If it was the official anus forum as in the past, it would be more important to maintain quality as it would be announced in the main website. I think many people don't even know this forum exists, the people who enter anus.com but are not interested in metal.

Re: The appeal of this place
December 07, 2011, 01:09:52 AM
I'm doing post-graduate study on contemporary naturalistic explanations of religious belief and the epistemological implications for justified belief in a personal God which arise from 'reducing' the origin of religious belief to evolutionary/psychological factors.

I wonder where such line of inquiry ends. What is the goal? What will you prove? If you find evidence that such beliefs (essentially: the "morality" of the universe, the morality of an objective observer that encompasses the universe, the "real" point of view; religion.) hold up our existence... isn't that just "God" again? It would not be a naturalistic explanation for religion, but one for a God, in my view. At least that is the inference, obviously the process can be nothing but empirical.

http://www.forestpoetry.com/2010/belief-in-god/

The goal is to sort perception from reality.

If we discover that human beings have an innate perception of a 'morality of the universe', of a 'real' point of view, for adaptive reasons - maybe it increased group cooperation and thus individual genetic fitness as a result, (is this what you mean??), that would not be a naturalistic explanation for some god! It would be a naturalistic genealogy of the BELIEF in god!

Contemporary naturalistic explanations of religion are much more sophisticated than 'just-so' adaptionist stories, however. According to the most interesting explanations, based on independent research in cognitive science and evolutionary psychology which theorise that the human mind/brain is a 'swiss army knife' kind of device which comes with various pre-programmed cognitive modules which solved adaptive problems in the past, religious belief is an accidental by-product of our cognitive makeup. It rides piggy-back on mundane 'non-religiou's cognitive adaptations.

www.cog.jhu.edu/courses/112/readings/Boyer.pdf
http://www.amazon.com/Religion-Explained-Pascal-Boyer/dp/0465006965/ref=sr_1_1?ie=UTF8&qid=1323220068&sr=8-1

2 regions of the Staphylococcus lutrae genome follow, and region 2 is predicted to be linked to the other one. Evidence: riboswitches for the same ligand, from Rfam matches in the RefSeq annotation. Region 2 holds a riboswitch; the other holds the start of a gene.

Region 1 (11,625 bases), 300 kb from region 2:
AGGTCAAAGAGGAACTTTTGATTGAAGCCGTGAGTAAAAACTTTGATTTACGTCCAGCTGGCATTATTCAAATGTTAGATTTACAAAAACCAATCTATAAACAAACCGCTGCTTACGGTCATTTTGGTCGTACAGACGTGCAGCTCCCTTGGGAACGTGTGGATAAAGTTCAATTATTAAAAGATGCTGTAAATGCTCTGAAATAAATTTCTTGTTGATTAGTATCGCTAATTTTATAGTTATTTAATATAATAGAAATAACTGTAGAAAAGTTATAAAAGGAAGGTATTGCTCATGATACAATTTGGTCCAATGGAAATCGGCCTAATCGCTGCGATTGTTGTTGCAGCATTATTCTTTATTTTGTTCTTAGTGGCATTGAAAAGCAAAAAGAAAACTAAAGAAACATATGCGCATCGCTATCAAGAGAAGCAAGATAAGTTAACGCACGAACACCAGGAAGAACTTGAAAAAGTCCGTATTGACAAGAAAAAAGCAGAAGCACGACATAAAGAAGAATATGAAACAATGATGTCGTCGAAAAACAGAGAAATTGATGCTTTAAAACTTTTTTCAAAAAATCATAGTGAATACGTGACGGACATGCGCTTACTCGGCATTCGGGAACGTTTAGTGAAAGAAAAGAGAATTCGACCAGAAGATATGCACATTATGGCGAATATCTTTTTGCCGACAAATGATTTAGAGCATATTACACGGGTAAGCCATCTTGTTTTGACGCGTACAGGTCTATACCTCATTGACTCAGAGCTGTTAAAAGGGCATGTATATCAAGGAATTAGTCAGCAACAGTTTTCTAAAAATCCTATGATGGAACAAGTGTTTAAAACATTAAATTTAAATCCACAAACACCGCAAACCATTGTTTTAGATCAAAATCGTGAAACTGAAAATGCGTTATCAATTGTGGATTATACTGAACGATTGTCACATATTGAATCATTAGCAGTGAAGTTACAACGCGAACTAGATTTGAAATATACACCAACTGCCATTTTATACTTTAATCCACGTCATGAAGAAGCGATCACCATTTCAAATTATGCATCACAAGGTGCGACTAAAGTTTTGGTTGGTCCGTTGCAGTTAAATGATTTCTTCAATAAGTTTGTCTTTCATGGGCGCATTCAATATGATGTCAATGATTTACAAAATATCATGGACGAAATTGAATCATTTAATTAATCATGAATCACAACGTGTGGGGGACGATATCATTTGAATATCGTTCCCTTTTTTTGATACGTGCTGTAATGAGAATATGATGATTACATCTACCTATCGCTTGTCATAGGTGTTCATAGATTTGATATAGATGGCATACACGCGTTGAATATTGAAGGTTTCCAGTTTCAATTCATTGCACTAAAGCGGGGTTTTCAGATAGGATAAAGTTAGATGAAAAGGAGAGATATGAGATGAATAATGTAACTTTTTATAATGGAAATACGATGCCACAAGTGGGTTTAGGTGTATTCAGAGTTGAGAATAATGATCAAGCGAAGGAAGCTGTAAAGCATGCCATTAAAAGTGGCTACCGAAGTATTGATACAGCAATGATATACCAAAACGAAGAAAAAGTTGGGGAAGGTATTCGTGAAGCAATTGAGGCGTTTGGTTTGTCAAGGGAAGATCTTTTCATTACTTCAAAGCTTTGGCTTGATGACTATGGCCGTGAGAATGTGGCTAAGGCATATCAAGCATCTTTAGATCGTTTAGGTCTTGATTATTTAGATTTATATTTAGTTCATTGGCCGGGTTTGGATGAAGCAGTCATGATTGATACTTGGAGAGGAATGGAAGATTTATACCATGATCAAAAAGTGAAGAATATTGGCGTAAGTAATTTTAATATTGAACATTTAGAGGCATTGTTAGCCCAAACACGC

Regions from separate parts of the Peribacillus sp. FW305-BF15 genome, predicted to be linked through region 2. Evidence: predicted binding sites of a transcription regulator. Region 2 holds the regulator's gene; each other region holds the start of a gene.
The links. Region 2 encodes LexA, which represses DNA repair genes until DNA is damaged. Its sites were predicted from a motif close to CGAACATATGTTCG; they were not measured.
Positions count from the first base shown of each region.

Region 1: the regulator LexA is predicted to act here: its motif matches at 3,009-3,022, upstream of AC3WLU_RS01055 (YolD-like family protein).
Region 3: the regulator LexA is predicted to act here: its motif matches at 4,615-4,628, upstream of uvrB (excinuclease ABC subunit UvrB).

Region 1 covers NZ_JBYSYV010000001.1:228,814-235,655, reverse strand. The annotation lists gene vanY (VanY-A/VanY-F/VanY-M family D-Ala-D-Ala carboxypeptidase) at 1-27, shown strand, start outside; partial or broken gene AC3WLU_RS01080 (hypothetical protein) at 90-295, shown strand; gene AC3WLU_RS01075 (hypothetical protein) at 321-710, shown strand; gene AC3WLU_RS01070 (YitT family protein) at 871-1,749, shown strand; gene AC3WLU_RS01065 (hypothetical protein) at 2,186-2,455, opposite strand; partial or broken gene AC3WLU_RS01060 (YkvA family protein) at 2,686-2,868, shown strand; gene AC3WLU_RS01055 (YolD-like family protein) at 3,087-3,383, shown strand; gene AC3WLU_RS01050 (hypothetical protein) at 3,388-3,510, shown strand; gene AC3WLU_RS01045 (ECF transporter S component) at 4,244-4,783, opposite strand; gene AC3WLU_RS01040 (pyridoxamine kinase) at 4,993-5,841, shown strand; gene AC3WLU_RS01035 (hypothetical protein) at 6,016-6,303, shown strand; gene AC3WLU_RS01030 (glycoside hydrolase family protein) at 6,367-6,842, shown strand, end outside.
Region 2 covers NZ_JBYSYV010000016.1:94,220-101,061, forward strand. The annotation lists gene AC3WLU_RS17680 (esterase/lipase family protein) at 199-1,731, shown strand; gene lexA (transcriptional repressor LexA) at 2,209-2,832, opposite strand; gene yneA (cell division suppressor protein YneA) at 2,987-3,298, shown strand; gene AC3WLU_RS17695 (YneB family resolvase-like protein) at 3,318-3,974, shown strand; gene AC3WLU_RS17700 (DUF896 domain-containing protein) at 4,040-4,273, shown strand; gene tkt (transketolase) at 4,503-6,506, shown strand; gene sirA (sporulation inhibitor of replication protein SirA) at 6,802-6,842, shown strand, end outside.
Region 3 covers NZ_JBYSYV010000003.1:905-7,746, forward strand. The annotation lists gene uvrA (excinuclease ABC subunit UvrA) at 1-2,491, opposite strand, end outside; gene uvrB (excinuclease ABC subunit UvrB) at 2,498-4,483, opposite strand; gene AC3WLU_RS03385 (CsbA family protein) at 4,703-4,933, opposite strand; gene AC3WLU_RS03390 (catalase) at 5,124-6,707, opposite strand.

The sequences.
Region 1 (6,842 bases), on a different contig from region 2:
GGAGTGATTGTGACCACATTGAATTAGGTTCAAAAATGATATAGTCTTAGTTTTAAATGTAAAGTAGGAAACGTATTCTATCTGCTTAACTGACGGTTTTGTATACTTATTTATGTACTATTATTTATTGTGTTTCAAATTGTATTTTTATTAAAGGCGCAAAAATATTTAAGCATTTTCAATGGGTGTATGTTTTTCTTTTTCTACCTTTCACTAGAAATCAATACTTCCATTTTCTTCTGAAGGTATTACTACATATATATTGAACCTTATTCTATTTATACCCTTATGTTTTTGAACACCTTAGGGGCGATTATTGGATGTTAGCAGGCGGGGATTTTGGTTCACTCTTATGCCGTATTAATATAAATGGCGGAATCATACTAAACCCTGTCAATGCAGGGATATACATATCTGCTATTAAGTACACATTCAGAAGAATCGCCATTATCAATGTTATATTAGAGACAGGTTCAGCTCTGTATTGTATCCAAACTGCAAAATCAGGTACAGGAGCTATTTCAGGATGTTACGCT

http://www.amazon.com/Anyone-Believe-Cognitive-Science-Religion/dp/0759106673/ref=sr_1_2?s=books&ie=UTF8&qid=1323220129&sr=1-2
http://www.amazon.com/Gods-Trust-Evolutionary-Landscape-Evolution/dp/0195178033/ref=sr_1_1?s=books&ie=UTF8&qid=1323220109&sr=1-1

As far as your forest poetry goes, to equate people trying to get out of the ghetto of their evolved minds (sorting perception from reality, to find 'truth') as searching for God, is sophistry and frankly bullshit. It's playing with definitions. God means a transcendent BEING for most western people, outside of the physical universe. A transcendent being is not what i'm trying to get closer to when i think of the different between pereception and reality, unless by 'transcendent being' you mean the physical/quantum universe (but then it's not necessarily transcendent, is it).  If you're a deist, then fine. But it's still inviting confusion to equate reality with the lingustic label 'God'.

And screw metaphysics. It's largely language games for autistic people.




Re: The appeal of this place
December 07, 2011, 02:07:20 PM
The same impulse that makes us seek any bigger explanation is what drives the question of religion, namely, what is the relationship between consciousness and reality? Do we create it, does it create us... do we survive it? What and who are we? How did it all start?

We know nothing, and I mean nothing, about the cosmos in which we exist. All of our theories presuppose a matter/energy division already existing before the whole thing starts, even in nascent form. People often turn to religion, including the supernatural/metaphysics, in order to explain this.

To me, there's an additional question: religious people seem happier and more purposeful, and intensely religious societies seem to "thrive upward" more (unless they pick a truly backward religion, or are of lower average IQ, and those two go hand-in-hand). Why not religion? It seems to work. It could be true. It would be nice if it were true. Then the only question is how to discipline religion so it does not engender destructive egoism and thus, liberalism, the killer of societies.

Re: The appeal of this place
December 07, 2011, 10:06:22 PM
Let me put it this way, it always mystifies me when people try to "figure out" other people online.  Umbrage says take the forum for what it is, but he should heed his own advice.  I would hate to be so hyper-aware, seeing aspies and assholes everywhere I go.  Trying to figure out whether or not you "like" someone on the forum is a waste of time.

While I have to agree with you on some level, overall I think it's a positive quality to see things through in depth (positive i.e. reflecting objective reality or an attempt to). It's what you then choose to do with this realization is where other behaviour steps in. I would cherish such an awareness. I don't think these two separate things should be melded with each other, it is a sort of indictment by association. Isn't your essential message "lighten up" and not "don't overanalyze"?